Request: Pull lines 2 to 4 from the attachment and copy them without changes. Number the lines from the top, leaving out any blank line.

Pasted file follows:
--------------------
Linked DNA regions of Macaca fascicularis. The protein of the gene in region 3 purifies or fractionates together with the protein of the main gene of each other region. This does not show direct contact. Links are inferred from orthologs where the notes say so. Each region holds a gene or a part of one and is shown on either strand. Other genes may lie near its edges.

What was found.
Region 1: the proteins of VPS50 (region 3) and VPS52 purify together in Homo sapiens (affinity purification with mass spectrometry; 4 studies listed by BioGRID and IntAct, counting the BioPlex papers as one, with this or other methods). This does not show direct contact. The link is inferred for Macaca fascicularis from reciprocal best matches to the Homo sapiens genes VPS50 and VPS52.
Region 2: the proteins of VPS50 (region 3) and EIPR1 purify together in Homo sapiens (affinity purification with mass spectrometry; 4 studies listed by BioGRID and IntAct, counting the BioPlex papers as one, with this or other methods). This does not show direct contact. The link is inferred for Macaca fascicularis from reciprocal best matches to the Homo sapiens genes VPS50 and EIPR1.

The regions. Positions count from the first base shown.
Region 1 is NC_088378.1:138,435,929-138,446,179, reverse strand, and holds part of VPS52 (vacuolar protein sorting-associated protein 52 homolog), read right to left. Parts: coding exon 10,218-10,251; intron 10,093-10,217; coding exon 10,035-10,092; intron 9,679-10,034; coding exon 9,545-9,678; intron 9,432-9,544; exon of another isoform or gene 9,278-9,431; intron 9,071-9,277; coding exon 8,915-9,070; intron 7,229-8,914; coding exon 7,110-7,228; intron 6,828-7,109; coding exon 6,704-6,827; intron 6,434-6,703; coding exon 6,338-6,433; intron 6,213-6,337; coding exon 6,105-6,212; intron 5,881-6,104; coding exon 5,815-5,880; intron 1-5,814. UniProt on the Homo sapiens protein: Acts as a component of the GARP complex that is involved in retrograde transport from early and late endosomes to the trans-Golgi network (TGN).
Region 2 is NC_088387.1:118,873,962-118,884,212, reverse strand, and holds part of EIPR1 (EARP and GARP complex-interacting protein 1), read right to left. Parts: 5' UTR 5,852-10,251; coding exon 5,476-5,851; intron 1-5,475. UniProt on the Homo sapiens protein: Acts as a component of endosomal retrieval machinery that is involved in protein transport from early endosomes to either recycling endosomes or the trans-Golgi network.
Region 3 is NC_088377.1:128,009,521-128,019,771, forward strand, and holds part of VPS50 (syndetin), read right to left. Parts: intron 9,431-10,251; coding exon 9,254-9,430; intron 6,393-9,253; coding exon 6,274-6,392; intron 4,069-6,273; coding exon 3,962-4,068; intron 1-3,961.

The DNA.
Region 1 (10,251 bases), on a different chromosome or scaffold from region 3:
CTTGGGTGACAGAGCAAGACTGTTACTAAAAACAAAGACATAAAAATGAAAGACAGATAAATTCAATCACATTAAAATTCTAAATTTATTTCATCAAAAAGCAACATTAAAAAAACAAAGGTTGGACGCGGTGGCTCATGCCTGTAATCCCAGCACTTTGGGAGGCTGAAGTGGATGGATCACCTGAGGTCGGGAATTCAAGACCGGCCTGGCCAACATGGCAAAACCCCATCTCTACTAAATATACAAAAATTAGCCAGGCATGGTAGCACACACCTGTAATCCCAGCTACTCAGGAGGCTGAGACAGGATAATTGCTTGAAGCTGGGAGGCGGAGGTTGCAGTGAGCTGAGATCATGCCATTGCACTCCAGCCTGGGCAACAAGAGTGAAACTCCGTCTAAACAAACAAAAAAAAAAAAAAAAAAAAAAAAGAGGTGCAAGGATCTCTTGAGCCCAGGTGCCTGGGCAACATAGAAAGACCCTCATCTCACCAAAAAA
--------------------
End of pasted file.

What was found.
Region 1: the proteins of VPS50 (region 3) and VPS52 purify together in Homo sapiens (affinity purification with mass spectrometry; 4 studies listed by BioGRID and IntAct, counting the BioPlex papers as one, with this or other methods). This does not show direct contact. The link is inferred for Macaca fascicularis from reciprocal best matches to the Homo sapiens genes VPS50 and VPS52.
Region 2: the proteins of VPS50 (region 3) and EIPR1 purify together in Homo sapiens (affinity purification with mass spectrometry; 4 studies listed by BioGRID and IntAct, counting the BioPlex papers as one, with this or other methods). This does not show direct contact. The link is inferred for Macaca fascicularis from reciprocal best matches to the Homo sapiens genes VPS50 and EIPR1.